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Closed-form and Gradient Descent Regression Explained with Python

Last Updated on January 6, 2023 by Editorial Team

Last Updated on August 7, 2020 by Editorial Team

Introduction

Regression is a kind of supervised learning algorithm within machine learning. It is an approach to model the relationship between the dependent variable (or target, responses), y, and explanatory variables (or inputs, predictors), X. Its objective is to predict a quantity of the target variable, for example; predicting the stock price, which differs from classification problem, where we want to predict the label of target, for example; predicting the direction of stock (up or down).

Moreover, a regression can be used to answer whether and how several variables are related, or influence each other, for example; determine if and to what extent the work experience or age impacts salaries.

In this article, I will focus mainly on linear regression and its approaches.

Different approaches to Linear Regression

OLS (Ordinary least squares) goal is to find the best-fitting line (hyperplane) that minimizes the vertical offsets, which can be mean squared error (MSE) or other error metrics (MAE, RMSE) between the target variable and the predicted output.

We can implement a linear regression model using the following approaches:

1. Solving model parameters (closed-form equations)

Please note that OLS regression estimates are the best linear unbiased estimator (BLUE, in short). Regression in other forms, the parameter estimates may be biased, for example; ridge regression is sometimes used to reduce the variance of estimates when there is collinearity in the data. However, the discussion of bias and variance is not in the scope of this article (please refer to this great article related to bias and variance).

Closed-form equation

Let’s assume we have inputs of X size n and a target variable, we can write the following equation to represent the linear regression model.

The equation is assumed we have the intercept X0 = 1. There is also a model without intercept, where B0 = 0, but this is based on some hypothesis that it will always undergo through the origin (there’s a lot of discussion on this topic which you can read more here and here).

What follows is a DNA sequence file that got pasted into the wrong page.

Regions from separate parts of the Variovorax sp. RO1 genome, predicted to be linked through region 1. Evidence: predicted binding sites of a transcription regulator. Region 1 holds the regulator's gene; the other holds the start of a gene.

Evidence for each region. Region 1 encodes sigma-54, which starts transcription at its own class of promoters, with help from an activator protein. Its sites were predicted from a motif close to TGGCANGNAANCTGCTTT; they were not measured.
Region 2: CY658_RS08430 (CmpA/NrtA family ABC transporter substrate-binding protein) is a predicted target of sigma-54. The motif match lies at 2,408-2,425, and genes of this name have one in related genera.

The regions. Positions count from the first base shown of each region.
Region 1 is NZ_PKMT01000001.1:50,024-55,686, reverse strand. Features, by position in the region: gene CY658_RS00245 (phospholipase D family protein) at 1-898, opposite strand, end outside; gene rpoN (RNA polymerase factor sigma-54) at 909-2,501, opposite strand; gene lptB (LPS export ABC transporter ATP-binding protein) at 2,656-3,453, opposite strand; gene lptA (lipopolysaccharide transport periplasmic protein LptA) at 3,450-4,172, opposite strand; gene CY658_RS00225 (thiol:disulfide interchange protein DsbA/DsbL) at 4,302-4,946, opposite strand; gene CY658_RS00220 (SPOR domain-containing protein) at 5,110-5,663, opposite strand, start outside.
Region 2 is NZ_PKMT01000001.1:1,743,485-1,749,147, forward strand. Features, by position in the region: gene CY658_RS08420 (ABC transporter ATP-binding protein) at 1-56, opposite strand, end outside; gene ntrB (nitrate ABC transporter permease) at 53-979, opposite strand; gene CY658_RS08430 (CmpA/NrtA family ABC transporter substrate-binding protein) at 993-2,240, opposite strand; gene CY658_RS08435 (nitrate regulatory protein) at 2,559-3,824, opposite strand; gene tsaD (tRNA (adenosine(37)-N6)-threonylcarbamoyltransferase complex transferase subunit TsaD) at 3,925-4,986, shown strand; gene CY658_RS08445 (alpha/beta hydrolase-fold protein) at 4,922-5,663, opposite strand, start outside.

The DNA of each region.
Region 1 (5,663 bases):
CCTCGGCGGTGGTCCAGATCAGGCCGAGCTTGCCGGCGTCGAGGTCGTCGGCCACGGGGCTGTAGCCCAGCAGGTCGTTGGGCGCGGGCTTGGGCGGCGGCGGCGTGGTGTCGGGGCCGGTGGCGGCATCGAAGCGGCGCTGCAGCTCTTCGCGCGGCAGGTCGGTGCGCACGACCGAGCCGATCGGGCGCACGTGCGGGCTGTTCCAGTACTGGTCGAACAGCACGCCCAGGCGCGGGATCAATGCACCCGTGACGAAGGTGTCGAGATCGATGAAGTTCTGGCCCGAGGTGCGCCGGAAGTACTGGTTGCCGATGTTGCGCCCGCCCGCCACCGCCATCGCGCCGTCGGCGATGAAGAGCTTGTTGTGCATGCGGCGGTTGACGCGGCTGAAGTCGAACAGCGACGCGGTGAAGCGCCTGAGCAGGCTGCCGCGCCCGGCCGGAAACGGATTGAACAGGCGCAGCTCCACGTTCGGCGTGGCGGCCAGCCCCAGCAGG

From the equation above, we can compute the regression parameters based on the below computation.

Now, let’s implement this in Python, there are three ways we can do this; manual matrix multiplication, statsmodels library, and sklearn library.

You can see that all three solutions give out the same results, we can then use the output to write the model equation (Y =0.7914715+1.38594198X).

This approach offers a better solution for smaller data, easy, and quick explainable model.

Why we need gradient descent if the closed-form equation can solve the regression problem. There will be some situations which are;

• There is no closed-form solution for most nonlinear regression problems.
• Even in linear regression, there may be some cases where it is impractical to use the formula. An example is when X is a very large, sparse matrix. The solution will be too expensive to compute.

Gradient descent is a computationally cheaper (faster) option to find the solution.

Gradient descent is an optimization algorithm used to minimize some cost function by repetitively moving in the direction of steepest descent. Hence, the model weights are updated after each epoch.

There are three primary types of gradient descent used in machine learning algorithm;

Let us go through each type in more detail and implementation.

This approach is the most straightforward. It calculates the error for each observation within the training set. It will update the model parameters after all training observations are evaluated. This process can be called a training epoch.